Letter of Support for our Non-Tenure Stream Colleagues

The University of Chicago is an academic community of outstanding scholars, teachers, students and staff who lead in the creation and transmission of knowledge. We call on the University to lead as well in the inclusive and equitable treatment of all its members, including its non-tenure stream lecturers. As tenured, tenure-stream and emeritus faculty, it is our obligation to ensure that our non-tenure stream colleagues receive the fair compensation and access to the necessary tools required to provide students with teaching and mentorship of the highest caliber.

In December 2015, these colleagues voted overwhelmingly to form a union. For two years they have been negotiating their first contract with the university administration. After these protracted negotiations, the administration is still proposing terms that would treat our non-tenure stream colleagues disrespectfully and unfairly.

The administration proposes reserving for itself the discretion to increase the teaching load of full time lecturers up to as many as 8 courses a year, a full 33% increase for most lecturers. It is hard to see how these many added hours of work will benefit students, when the clear consequence is that non-tenure stream faculty will have less time to prepare for teaching, grading, and meeting with students. They will also have less time for advising, conducting research in their fields, designing courses, running programs, and myriad other contributions they make to our departments and the University community and its shared life.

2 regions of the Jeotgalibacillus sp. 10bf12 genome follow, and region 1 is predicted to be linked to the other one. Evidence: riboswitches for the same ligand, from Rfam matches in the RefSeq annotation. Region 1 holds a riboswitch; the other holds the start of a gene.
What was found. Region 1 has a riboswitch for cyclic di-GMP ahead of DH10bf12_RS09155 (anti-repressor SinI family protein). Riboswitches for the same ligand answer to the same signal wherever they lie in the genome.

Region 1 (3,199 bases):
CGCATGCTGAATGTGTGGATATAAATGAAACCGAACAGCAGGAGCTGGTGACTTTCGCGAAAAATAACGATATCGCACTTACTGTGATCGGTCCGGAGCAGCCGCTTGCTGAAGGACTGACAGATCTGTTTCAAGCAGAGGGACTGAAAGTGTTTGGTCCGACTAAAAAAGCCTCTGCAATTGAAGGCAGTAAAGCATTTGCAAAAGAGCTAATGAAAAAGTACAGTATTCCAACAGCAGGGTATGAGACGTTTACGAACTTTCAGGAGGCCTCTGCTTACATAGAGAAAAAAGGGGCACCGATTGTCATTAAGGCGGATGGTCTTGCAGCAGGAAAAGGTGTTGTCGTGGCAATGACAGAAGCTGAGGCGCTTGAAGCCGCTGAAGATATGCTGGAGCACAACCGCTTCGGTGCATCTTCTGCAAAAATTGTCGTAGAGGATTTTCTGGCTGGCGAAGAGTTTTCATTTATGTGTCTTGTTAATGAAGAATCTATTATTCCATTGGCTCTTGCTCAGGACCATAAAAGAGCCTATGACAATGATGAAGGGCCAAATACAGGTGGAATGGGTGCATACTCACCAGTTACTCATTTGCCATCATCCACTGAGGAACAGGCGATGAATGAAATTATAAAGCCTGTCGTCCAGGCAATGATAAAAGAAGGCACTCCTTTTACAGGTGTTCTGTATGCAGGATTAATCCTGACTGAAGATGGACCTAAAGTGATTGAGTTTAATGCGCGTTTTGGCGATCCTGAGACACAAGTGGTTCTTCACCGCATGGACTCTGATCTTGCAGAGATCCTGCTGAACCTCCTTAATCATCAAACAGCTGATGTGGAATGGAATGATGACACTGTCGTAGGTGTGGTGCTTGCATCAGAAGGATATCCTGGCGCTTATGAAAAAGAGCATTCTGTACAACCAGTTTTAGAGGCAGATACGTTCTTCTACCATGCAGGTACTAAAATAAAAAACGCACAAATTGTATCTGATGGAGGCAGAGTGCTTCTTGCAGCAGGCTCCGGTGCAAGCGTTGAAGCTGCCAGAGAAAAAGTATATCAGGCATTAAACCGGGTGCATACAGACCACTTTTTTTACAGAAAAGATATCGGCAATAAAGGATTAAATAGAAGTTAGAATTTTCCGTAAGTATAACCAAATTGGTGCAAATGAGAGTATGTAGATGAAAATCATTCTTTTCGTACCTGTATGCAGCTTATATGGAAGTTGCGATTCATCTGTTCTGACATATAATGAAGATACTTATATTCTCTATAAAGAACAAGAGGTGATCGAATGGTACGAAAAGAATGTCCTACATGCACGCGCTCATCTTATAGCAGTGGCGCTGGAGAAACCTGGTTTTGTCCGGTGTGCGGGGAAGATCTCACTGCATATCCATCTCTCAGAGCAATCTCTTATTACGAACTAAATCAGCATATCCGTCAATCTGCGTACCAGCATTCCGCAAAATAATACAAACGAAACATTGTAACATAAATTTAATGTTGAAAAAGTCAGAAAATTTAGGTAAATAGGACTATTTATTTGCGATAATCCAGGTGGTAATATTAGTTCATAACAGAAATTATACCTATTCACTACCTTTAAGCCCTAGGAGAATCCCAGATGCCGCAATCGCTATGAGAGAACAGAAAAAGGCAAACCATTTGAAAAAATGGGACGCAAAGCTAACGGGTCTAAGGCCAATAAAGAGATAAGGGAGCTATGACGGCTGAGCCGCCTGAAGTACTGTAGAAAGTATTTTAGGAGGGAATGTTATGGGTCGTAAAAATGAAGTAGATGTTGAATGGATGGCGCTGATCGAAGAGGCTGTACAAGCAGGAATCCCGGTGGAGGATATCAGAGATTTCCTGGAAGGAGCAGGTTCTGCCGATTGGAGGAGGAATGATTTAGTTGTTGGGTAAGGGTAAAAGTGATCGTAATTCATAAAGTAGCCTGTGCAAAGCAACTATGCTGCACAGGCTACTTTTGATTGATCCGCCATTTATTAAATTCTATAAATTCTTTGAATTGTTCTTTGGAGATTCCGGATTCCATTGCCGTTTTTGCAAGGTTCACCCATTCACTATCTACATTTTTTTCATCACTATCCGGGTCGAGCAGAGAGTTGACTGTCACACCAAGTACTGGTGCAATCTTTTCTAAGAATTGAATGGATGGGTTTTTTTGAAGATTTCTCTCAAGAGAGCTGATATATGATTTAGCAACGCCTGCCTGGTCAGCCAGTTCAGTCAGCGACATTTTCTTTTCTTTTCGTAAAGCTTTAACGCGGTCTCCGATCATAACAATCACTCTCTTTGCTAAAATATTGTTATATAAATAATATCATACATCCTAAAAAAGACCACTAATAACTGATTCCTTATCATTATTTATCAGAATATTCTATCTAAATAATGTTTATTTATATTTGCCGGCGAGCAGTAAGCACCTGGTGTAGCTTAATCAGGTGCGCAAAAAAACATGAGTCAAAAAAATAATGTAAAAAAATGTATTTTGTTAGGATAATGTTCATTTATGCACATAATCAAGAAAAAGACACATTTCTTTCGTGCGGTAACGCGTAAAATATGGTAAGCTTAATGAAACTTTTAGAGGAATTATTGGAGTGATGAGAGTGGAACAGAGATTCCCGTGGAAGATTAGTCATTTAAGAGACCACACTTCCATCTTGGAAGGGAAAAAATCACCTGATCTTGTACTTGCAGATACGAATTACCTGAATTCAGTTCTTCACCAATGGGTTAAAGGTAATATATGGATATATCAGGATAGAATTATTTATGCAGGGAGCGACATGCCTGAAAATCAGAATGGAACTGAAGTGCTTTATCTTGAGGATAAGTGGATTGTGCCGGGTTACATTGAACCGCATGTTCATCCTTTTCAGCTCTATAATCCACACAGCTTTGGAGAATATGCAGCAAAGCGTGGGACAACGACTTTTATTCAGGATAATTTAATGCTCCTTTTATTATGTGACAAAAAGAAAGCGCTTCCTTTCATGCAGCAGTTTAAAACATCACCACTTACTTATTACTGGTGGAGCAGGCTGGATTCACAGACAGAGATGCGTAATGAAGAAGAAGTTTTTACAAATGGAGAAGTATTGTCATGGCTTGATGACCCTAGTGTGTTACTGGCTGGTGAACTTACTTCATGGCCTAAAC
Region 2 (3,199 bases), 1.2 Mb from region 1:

When it comes to benefits, the administration’s proposal is to maintain the status quo. Under the current system, part time lecturers receive no healthcare coverage. Even for full time lecturers, they receive less than half of the pay we get for parental leave, family leave, and medical leave. The administration also does not extend the full college tuition benefit that faculty children receive. The current proposal thus appears to value the families of non-tenure stream faculty at roughly one half the value of our families.

In terms of salary, the administration is proposing raises for lecturers of 0-2%. These raises are not sufficient even to meet the rising cost of living. The administration proposals for part time faculty, who are paid per course taught, are especially disappointing. Under their proposals, a part time faculty member, teaching 4 courses in a year, will still make less than $24,000 per year by 2021. In a year in which the administration has paid enormous sums to union avoidance law firms to defeat the graduate student unionization effort, these stingy proposals are especially unseemly.

We believe that the cumulative result of these proposals will be a less inclusive, less equitable, less vibrant university community. We call on the administration to instead agree to a fair, inclusive, and equitable contract that does not raise the course load of lecturers, compensates them fairly for their service, and values their families and health on terms equal to our own.

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